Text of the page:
More generally, as a Guardian article explains:
American teachers are getting paid less – even though they are better qualified than ever, new research has found.
Teacher salaries are down by nearly 5% compared with before the Great Recession – and it’s not because teachers are younger or less educated, according to the Brown Center on Education Policy at the Brookings Institution.
In fact, the opposite is true.
And, as the following figure shows, not only has teacher pay fallen over the last seven years, the gap in earnings relative to other college educated workers has significantly grown.
In fact, an Economic Policy Institute study determined, as shown below, that there is no state in which public school teachers are paid more than college graduates.
The teacher wage penalty has dramatically grown, even when wages are adjusted for “education, experience, and other factors known to affect earnings.” More specifically the Economic Policy Institute study found that the regression-adjusted wage gap for all public sector teachers grew from 1.8 percent in 1994, to 4.3 percent in 1996, and reached a record 18.7 percent in 2017.
Teacher strikes have been fueled by a number of factors in addition to the wage declines highlighted above, including new testing mandates which crowd out instruction and planning time, and cuts in education budgets which have left teachers with outdated materials and overcrowded classrooms. The recent Janus decision and the efforts of the rightwing State Policy Network to weaken public sector unions makes clear that the teacher movement cannot stand still if it hopes to maintain if not actually build on its recent gains. Public school teachers will have to strengthen their unions and deepen their community ties, and in concert with other public sector workers, build a campaign that makes clear the importance of a well-funded and accountable public sector and the need for new progressive tax measures to raise the required funds.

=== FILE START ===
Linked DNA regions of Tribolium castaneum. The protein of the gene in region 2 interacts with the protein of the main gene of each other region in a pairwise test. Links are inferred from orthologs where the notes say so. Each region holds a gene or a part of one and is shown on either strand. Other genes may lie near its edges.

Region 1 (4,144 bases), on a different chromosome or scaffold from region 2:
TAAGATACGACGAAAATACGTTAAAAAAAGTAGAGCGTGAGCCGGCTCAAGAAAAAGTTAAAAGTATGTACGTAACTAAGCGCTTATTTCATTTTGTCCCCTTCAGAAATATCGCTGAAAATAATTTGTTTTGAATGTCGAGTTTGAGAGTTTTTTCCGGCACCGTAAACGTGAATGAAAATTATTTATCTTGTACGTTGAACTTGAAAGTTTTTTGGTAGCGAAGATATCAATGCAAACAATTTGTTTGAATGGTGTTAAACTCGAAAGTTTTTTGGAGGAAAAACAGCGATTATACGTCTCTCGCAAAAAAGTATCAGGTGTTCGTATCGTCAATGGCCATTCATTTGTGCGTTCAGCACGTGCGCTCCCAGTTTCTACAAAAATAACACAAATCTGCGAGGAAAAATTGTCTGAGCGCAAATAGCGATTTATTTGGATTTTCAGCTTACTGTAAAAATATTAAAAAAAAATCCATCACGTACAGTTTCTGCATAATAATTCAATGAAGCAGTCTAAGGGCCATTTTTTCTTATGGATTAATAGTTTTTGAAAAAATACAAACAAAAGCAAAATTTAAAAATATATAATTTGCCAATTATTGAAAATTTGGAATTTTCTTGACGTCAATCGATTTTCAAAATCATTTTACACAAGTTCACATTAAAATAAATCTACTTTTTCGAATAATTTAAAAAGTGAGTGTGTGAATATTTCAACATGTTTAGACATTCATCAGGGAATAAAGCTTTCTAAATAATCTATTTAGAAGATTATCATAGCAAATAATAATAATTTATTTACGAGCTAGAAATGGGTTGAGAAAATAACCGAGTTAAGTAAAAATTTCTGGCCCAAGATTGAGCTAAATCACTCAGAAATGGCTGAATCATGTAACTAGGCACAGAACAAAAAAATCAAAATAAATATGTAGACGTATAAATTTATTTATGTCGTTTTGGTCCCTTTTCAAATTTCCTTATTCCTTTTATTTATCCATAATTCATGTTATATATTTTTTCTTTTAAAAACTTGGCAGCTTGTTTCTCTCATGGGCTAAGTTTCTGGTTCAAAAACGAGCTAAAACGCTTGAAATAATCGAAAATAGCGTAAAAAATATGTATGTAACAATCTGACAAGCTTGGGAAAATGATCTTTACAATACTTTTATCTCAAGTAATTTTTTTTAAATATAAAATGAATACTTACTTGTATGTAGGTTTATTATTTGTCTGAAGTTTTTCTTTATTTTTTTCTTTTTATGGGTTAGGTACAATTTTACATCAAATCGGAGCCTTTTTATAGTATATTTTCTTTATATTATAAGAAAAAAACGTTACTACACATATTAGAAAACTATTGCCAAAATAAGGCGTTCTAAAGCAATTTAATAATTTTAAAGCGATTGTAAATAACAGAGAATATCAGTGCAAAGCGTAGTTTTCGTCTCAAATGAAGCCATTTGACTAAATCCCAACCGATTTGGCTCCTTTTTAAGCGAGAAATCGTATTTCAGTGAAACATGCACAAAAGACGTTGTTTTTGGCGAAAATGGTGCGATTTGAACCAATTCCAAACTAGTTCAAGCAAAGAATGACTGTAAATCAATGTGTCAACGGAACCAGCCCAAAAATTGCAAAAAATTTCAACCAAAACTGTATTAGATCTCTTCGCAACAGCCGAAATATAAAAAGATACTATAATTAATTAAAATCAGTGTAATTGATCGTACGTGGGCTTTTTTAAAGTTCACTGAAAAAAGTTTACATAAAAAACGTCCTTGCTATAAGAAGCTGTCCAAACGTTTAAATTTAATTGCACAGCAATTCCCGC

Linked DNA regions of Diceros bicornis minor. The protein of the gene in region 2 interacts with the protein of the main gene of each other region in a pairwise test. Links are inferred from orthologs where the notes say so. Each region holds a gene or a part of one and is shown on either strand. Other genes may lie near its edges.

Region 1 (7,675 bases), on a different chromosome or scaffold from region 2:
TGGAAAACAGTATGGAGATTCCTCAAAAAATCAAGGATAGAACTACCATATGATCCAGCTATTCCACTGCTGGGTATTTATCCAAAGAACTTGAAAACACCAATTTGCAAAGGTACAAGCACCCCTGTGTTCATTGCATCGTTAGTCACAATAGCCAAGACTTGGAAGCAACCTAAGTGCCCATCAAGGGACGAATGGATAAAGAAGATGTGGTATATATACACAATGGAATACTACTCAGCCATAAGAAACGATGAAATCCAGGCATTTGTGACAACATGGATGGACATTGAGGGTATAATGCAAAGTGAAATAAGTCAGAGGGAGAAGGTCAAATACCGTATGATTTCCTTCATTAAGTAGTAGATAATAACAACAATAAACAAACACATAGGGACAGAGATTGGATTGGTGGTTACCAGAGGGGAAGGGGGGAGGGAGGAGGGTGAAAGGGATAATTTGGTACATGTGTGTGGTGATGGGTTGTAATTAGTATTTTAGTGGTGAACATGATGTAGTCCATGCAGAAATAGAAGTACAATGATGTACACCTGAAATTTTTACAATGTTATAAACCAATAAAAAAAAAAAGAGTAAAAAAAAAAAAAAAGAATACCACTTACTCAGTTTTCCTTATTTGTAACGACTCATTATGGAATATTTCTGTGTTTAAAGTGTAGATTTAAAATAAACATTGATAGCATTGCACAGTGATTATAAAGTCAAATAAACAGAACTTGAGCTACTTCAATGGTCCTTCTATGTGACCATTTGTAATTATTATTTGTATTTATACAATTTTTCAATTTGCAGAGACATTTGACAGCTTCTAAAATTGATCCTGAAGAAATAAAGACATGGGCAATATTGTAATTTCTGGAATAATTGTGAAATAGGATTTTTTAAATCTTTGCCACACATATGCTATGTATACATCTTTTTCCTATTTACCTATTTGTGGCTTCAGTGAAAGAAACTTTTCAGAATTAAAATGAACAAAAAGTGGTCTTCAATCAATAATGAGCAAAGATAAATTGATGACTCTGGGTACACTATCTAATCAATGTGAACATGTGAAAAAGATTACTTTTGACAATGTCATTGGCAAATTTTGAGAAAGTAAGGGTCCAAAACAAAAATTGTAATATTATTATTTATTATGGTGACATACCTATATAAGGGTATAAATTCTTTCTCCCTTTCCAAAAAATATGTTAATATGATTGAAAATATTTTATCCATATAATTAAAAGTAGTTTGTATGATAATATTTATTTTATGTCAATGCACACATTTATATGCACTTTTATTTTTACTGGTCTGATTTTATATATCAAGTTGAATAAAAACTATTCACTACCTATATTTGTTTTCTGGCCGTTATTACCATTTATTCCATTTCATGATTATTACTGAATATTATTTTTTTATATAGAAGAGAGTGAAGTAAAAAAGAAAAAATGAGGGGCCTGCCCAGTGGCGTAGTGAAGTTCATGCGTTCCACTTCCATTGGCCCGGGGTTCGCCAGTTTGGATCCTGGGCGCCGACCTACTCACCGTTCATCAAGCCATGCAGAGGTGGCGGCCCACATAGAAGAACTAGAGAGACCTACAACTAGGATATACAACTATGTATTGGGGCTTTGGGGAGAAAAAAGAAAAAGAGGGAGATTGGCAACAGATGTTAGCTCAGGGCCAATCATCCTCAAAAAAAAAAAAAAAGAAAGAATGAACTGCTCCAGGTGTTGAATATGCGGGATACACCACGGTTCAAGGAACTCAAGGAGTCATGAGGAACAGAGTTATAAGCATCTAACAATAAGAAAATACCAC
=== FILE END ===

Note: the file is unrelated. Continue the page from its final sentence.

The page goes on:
Obviously, this is no simple task. It is not just a rightwing fringe that opposes public sector unions and raising taxes to ensure a healthy public sector that meets community needs. For example, as the Intercept reports:
State Policy Network member think tanks generally do not disclose their donors. Several are generously funded by foundations controlled by billionaire brothers David and Charles Koch. The Texas Public Policy Foundation, the State Policy Network affiliate in Texas, inadvertently revealed its donor list several years ago. The donor list included foundation grants from the Koch Industries, AT&T, Verizon, Altia, Geo Group, Exxon Mobil, Coca-Cola, Blue Cross Blue Shield of Texas, and the Claude Lambe Charitable Foundation, a nonprofit controlled by the Kochs, among others.
In short, we are engaged in a real class struggle and that understanding has to be built into our organizing from the very beginning.